Baltimore Train Explosion – Who’s Gonna Pay?

We all saw that giant explosion caught on video from the Baltimore train crash Tuesday.  Now comes the cleanup, and the big question – who is gonna pay?  You better believe a team of lawyers and investigators are already working on that question.  The costs of the damage and cleanup will be in the millions.  And someone is going to stroke a big check at the end of the inevitable lawsuits.

Is it the truck driver?  The truck company?  The train company?  The chemical company whose product exploded?  The company who planned and maintained that crossing?  (That might include the State of Maryland!)  The company that worked on the truck’s brakes?  Another third party who did some small act leading to the crash?  There will be many possible culprits in this whodunit.

Here are the possible culprits:

The Truck Driver:  It seems from the preliminary investigation that he is the most liable party.  It appears he pulled in front of a train that was blowing it’s horn on a poorly marked crossing.  But what if his brakes failed?  What if the train wasn’t blowing it’s horn?  There are any of a million things that could have happened to make this entire accident not his fault.  In any event, he doesn’t have the millions of dollars it will take to pay for this mess.  That is why the law makes his employer liable for damage he causes while in the course of doing his job.  That legal concept is called “respondeat superior” because we lawyers still like to pull out some Latin every once in a while.

And, I should mention that the Truck Driver will have a valid Maryland Workers’ Compensation claim, even if he turns out to be the one at fault.  See more about why that is so in our Free Legal Consumer Guide about Workers’ Comp on our Free Legal Advice page.

The Truck Company:  Since they employed the truck driver, and he was working in the performance of his job, they will ultimately be responsible for his actions.  That is “respondeat superior” in action.  But they could also be negligent in many other ways.  If the brakes failed, or some other mechanical problem caused this accident, then the truck may have been poorly maintained.  Should they have known that?  Were there any warnings? Do they inspect their own vehicles?  Was the truck so noisy that the driver couldn’t hear the train horn?  Was his window stuck in the up position?  You can quickly see all the little nitpicky questions the attorneys will want to ask.

The Train Company:  Did the engineers blow the horn, as they claim?  Did they blow it at the right places as they rolled so they could give fair warning?  Were they going too fast?  Did they fail to stop when they should have?  Even if they couldn’t stop that quickly, would a slower speed at impact have resulted in less chance of the explosion that caused all the real damage?  There is a lot to look into here as well.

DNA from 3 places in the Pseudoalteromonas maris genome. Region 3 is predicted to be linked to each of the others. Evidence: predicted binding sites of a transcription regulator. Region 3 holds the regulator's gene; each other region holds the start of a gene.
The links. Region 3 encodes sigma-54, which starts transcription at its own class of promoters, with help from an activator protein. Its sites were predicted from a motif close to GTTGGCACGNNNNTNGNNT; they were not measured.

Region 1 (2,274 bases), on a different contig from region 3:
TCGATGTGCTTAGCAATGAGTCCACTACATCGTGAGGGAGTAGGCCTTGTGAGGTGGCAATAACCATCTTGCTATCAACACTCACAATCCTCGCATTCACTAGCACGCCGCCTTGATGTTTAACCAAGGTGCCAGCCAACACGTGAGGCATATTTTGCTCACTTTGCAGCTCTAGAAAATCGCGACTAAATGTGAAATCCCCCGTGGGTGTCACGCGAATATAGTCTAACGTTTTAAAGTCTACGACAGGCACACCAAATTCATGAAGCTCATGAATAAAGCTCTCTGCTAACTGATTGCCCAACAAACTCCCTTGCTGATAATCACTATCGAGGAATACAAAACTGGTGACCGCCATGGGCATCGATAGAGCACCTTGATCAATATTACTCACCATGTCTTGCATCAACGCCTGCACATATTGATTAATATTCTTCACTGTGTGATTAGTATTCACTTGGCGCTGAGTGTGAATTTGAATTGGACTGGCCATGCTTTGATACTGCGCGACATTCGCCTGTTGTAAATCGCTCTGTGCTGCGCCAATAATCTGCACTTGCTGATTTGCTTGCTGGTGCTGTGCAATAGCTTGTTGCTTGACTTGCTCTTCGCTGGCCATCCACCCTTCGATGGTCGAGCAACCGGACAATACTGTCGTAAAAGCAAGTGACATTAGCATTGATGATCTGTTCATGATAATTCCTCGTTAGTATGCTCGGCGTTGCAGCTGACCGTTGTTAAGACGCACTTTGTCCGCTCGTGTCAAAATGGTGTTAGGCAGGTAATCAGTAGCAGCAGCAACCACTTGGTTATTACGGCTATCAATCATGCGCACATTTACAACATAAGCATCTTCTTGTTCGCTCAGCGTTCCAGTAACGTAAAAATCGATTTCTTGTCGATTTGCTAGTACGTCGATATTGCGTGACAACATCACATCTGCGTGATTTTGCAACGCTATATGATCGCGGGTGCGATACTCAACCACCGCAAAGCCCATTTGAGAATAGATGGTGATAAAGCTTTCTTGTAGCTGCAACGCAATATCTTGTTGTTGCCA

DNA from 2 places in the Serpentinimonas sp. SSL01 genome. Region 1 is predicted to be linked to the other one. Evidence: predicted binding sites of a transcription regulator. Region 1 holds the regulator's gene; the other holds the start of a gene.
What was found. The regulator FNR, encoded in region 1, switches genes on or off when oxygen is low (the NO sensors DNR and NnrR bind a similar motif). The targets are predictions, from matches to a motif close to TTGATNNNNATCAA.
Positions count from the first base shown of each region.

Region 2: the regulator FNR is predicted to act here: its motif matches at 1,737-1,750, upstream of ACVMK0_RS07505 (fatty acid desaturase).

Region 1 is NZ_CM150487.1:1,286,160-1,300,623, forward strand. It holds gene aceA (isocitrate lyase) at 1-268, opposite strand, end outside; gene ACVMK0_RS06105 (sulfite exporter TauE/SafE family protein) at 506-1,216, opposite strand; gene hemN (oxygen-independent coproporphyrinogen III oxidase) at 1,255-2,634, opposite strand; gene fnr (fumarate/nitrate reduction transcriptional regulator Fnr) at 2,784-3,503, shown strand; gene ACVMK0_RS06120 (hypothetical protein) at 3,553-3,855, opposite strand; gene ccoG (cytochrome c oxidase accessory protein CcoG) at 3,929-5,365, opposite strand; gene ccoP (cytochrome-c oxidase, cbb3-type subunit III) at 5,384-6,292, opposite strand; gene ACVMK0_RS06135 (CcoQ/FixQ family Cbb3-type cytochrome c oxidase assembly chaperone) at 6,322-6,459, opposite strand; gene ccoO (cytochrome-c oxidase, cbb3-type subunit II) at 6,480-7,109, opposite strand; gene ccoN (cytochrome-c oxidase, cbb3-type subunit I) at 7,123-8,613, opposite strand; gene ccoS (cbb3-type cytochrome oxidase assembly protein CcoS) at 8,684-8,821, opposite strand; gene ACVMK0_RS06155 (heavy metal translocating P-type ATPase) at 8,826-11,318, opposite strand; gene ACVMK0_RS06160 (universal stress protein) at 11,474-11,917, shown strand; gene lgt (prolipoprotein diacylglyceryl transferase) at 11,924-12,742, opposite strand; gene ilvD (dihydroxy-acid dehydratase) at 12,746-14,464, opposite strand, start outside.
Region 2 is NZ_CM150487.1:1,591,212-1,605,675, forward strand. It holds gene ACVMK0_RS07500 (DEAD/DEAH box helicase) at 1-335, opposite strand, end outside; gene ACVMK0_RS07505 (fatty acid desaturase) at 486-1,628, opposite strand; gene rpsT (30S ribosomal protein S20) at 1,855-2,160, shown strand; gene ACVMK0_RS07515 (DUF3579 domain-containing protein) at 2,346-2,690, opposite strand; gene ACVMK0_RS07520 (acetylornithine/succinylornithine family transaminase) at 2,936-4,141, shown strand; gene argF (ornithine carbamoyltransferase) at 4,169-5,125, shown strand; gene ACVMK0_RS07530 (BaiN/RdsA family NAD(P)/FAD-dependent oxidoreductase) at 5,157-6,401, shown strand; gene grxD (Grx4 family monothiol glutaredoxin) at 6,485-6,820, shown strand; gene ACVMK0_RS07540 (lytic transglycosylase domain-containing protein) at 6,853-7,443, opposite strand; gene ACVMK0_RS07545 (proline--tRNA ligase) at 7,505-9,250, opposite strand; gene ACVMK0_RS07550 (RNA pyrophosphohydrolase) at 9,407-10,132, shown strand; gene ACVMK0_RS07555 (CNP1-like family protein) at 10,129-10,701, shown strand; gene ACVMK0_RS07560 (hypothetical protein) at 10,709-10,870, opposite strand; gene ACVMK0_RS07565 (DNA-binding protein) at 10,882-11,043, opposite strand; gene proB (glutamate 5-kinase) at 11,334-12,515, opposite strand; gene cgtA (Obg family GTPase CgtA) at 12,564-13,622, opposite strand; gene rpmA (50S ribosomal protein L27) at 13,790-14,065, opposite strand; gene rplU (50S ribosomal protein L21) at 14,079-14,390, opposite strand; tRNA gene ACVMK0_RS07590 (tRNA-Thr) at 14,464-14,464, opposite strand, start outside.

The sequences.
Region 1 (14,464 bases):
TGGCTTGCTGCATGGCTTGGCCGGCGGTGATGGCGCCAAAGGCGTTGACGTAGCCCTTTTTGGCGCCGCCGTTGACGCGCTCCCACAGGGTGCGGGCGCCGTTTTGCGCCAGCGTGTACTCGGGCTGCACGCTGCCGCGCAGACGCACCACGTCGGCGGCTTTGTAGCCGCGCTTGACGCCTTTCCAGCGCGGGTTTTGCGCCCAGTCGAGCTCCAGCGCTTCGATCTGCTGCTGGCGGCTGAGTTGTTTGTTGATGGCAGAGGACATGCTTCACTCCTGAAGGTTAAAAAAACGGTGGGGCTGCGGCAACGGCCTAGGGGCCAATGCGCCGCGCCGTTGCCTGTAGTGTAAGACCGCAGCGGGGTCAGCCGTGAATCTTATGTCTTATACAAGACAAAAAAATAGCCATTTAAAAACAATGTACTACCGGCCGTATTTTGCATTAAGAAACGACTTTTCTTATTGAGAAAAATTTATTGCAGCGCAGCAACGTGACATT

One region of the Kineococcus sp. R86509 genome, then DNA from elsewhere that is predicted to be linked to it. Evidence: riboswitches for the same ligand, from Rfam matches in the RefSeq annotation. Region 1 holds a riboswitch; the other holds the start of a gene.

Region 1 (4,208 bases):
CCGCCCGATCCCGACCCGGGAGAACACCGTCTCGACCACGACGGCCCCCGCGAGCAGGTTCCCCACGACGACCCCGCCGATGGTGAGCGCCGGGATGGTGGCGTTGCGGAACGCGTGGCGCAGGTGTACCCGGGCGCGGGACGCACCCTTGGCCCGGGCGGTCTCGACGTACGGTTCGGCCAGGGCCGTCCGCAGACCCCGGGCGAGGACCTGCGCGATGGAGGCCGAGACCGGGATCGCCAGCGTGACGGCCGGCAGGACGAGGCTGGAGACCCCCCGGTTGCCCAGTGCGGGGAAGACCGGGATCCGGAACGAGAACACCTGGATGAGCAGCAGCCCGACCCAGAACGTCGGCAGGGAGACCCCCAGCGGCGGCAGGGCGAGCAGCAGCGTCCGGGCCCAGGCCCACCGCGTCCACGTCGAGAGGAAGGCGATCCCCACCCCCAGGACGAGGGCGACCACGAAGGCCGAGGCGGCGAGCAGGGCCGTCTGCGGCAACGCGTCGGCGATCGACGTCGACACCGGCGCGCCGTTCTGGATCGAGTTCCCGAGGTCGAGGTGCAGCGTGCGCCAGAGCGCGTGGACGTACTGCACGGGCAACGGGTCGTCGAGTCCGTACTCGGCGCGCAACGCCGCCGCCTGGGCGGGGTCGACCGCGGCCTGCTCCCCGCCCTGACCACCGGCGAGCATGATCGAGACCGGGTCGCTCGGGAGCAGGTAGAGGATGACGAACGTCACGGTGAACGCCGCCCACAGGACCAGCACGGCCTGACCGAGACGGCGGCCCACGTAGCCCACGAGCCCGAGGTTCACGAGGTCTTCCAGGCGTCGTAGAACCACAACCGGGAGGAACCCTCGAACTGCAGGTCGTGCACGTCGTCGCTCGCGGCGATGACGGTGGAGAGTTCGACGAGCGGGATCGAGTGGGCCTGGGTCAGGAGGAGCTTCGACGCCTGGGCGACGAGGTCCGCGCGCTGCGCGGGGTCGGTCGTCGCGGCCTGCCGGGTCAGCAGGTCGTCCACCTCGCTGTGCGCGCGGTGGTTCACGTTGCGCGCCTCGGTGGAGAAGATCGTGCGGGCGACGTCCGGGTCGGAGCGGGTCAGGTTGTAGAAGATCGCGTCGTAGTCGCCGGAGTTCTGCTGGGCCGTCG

The Chemical Company:  Their product is what exploded, and that is what caused the lion’s share of the damage from this accident.  Should they share in the liability if it can be proven they did something wrong to make an explosion more likely?  Was the chemical properly marked as hazardous?  Was it loaded properly?  Was it defective and more prone to explosion?

Maintenance & Planning of the Crossing:  Apparently this was not a well designed crossing.  It just had a stop sign, and was located in an industrial zone.  Should there have been gates and warning lights?  Was this a private road?  Is that setup legal on a private road?  If not, who planned it, built it, and maintained it?  They may be on the hook.  Was it a public crossing?  If so, the State of Maryland may be on the hook if they allowed it to exist like that.

Third Parties:  Any number of third party companies could be on the hook for doing (or not doing) something long before the crash occurred.  Was the truck inspected and maintained by a third party company?  What about the railroad tracks?  Were there warning signs to the crew of the train that they were supposed to slow down or blow their horns?  Was the track defective?  Who loaded the chemical into the train?  Did they do it right?  What other seemingly small factor will they find occurred long before the crash that in hindsight, leads to liability for the accident?  I guarantee you the hunt is on for just such a culprit, if only to shift the blame from the real culprit.

I am willing to bet that all the possible culprits are insured, and therefore it will be the insurance companies doing the actual battle in court over the costs of this disaster.  But the focus will be on the individual companies and individuals.  The liability is personal to them.  It is just that they have insurance to cover it, and part of their insurance contract is to provide free attorneys to fight in court.

This case is loaded with questions that won’t be answered until a very thorough investigation is completed.  And even then there will be disagreements over the facts, and lots of room for argument.  And there are millions of dollars at stake here. Because of that, this case is a gold mine for the law firms that get called in to work on it.

About Southern Maryland Law


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